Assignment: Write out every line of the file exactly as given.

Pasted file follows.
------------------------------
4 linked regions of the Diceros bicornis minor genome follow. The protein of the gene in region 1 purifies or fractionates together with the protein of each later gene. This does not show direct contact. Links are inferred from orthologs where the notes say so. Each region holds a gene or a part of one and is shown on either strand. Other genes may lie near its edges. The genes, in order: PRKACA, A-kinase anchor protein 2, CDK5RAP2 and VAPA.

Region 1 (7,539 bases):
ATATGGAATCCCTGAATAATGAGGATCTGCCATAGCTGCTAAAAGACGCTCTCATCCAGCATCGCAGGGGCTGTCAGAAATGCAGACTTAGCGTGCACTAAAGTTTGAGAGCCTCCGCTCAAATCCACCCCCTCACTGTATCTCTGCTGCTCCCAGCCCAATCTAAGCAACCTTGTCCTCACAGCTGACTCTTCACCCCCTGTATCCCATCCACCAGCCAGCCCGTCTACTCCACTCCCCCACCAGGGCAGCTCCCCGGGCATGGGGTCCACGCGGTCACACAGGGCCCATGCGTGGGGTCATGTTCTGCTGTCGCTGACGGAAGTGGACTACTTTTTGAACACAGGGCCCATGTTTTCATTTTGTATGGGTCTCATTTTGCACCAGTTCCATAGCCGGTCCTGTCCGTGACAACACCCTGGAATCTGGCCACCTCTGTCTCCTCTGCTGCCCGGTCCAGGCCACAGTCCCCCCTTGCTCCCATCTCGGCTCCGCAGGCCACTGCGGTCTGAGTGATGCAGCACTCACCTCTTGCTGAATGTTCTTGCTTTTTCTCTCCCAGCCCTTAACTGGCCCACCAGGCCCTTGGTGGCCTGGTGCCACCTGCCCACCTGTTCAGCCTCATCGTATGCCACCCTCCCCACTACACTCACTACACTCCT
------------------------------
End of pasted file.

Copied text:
4 linked regions of the Diceros bicornis minor genome follow. The protein of the gene in region 1 purifies or fractionates together with the protein of each later gene. This does not show direct contact. Links are inferred from orthologs where the notes say so. Each region holds a gene or a part of one and is shown on either strand. Other genes may lie near its edges. The genes, in order: PRKACA, A-kinase anchor protein 2, CDK5RAP2 and VAPA.

Region 1 (7,539 bases):
ATATGGAATCCCTGAATAATGAGGATCTGCCATAGCTGCTAAAAGACGCTCTCATCCAGCATCGCAGGGGCTGTCAGAAATGCAGACTTAGCGTGCACTAAAGTTTGAGAGCCTCCGCTCAAATCCACCCCCTCACTGTATCTCTGCTGCTCCCAGCCCAATCTAAGCAACCTTGTCCTCACAGCTGACTCTTCACCCCCTGTATCCCATCCACCAGCCAGCCCGTCTACTCCACTCCCCCACCAGGGCAGCTCCCCGGGCATGGGGTCCACGCGGTCACACAGGGCCCATGCGTGGGGTCATGTTCTGCTGTCGCTGACGGAAGTGGACTACTTTTTGAACACAGGGCCCATGTTTTCATTTTGTATGGGTCTCATTTTGCACCAGTTCCATAGCCGGTCCTGTCCGTGACAACACCCTGGAATCTGGCCACCTCTGTCTCCTCTGCTGCCCGGTCCAGGCCACAGTCCCCCCTTGCTCCCATCTCGGCTCCGCAGGCCACTGCGGTCTGAGTGATGCAGCACTCACCTCTTGCTGAATGTTCTTGCTTTTTCTCTCCCAGCCCTTAACTGGCCCACCAGGCCCTTGGTGGCCTGGTGCCACCTGCCCACCTGTTCAGCCTCATCGTATGCCACCCTCCCCACTACACTCACTACACTCCT